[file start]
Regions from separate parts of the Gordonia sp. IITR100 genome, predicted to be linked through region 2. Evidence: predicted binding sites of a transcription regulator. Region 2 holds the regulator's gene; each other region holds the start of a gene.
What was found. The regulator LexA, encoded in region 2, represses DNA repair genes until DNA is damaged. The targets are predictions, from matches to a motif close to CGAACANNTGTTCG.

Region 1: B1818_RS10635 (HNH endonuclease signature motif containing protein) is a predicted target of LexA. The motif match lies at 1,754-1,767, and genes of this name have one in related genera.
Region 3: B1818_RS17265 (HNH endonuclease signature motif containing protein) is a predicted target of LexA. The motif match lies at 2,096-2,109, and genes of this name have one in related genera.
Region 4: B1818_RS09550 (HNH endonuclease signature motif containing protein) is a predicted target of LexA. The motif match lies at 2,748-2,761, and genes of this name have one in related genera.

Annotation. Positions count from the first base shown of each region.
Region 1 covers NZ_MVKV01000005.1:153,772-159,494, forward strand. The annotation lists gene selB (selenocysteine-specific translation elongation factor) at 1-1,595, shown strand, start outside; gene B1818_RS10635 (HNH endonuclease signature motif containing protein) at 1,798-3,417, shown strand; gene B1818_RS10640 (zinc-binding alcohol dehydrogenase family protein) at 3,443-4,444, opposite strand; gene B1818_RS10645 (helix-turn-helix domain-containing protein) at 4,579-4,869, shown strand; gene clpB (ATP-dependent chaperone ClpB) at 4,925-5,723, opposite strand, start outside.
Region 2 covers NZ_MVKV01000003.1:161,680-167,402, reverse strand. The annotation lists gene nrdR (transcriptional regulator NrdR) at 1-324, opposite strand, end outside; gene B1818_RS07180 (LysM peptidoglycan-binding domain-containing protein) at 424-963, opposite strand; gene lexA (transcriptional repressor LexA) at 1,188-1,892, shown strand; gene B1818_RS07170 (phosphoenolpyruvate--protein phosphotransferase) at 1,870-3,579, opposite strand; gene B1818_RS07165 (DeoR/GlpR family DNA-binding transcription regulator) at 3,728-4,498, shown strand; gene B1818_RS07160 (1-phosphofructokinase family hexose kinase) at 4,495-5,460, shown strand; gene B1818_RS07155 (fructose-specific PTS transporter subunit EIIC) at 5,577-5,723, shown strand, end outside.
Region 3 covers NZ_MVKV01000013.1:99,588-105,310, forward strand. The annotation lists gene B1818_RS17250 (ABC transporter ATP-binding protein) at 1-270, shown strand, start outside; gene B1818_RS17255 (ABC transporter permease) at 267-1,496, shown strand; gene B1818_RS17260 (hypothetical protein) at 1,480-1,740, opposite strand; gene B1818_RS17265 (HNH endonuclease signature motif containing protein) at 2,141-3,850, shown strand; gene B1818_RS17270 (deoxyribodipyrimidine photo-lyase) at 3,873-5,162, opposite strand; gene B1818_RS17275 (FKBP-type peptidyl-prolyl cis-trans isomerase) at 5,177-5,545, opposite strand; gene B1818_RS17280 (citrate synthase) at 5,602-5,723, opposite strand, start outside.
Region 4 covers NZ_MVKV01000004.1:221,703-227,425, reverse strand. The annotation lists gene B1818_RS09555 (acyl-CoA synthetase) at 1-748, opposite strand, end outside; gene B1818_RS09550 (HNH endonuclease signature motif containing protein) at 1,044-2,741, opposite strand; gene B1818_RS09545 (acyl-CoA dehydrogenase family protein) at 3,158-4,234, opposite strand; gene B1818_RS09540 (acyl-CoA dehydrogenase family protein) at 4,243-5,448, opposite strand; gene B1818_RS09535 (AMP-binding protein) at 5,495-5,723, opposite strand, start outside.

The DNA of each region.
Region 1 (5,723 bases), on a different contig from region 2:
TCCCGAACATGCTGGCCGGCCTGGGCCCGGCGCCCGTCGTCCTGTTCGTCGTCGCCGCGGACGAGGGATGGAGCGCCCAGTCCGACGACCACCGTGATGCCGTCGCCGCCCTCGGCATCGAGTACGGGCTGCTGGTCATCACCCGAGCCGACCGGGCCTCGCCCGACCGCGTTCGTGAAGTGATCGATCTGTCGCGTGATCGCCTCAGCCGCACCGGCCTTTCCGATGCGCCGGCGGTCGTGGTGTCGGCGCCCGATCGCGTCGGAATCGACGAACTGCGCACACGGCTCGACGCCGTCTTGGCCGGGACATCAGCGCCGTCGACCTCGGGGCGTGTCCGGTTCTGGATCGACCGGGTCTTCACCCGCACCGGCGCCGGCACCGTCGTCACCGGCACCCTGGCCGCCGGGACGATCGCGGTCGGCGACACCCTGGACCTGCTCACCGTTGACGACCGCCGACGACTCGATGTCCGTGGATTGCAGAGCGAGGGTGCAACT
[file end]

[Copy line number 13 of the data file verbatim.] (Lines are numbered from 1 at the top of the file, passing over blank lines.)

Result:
TCCCGAACATGCTGGCCGGCCTGGGCCCGGCGCCCGTCGTCCTGTTCGTCGTCGCCGCGGACGAGGGATGGAGCGCCCAGTCCGACGACCACCGTGATGCCGTCGCCGCCCTCGGCATCGAGTACGGGCTGCTGGTCATCACCCGAGCCGACCGGGCCTCGCCCGACCGCGTTCGTGAAGTGATCGATCTGTCGCGTGATCGCCTCAGCCGCACCGGCCTTTCCGATGCGCCGGCGGTCGTGGTGTCGGCGCCCGATCGCGTCGGAATCGACGAACTGCGCACACGGCTCGACGCCGTCTTGGCCGGGACATCAGCGCCGTCGACCTCGGGGCGTGTCCGGTTCTGGATCGACCGGGTCTTCACCCGCACCGGCGCCGGCACCGTCGTCACCGGCACCCTGGCCGCCGGGACGATCGCGGTCGGCGACACCCTGGACCTGCTCACCGTTGACGACCGCCGACGACTCGATGTCCGTGGATTGCAGAGCGAGGGTGCAACT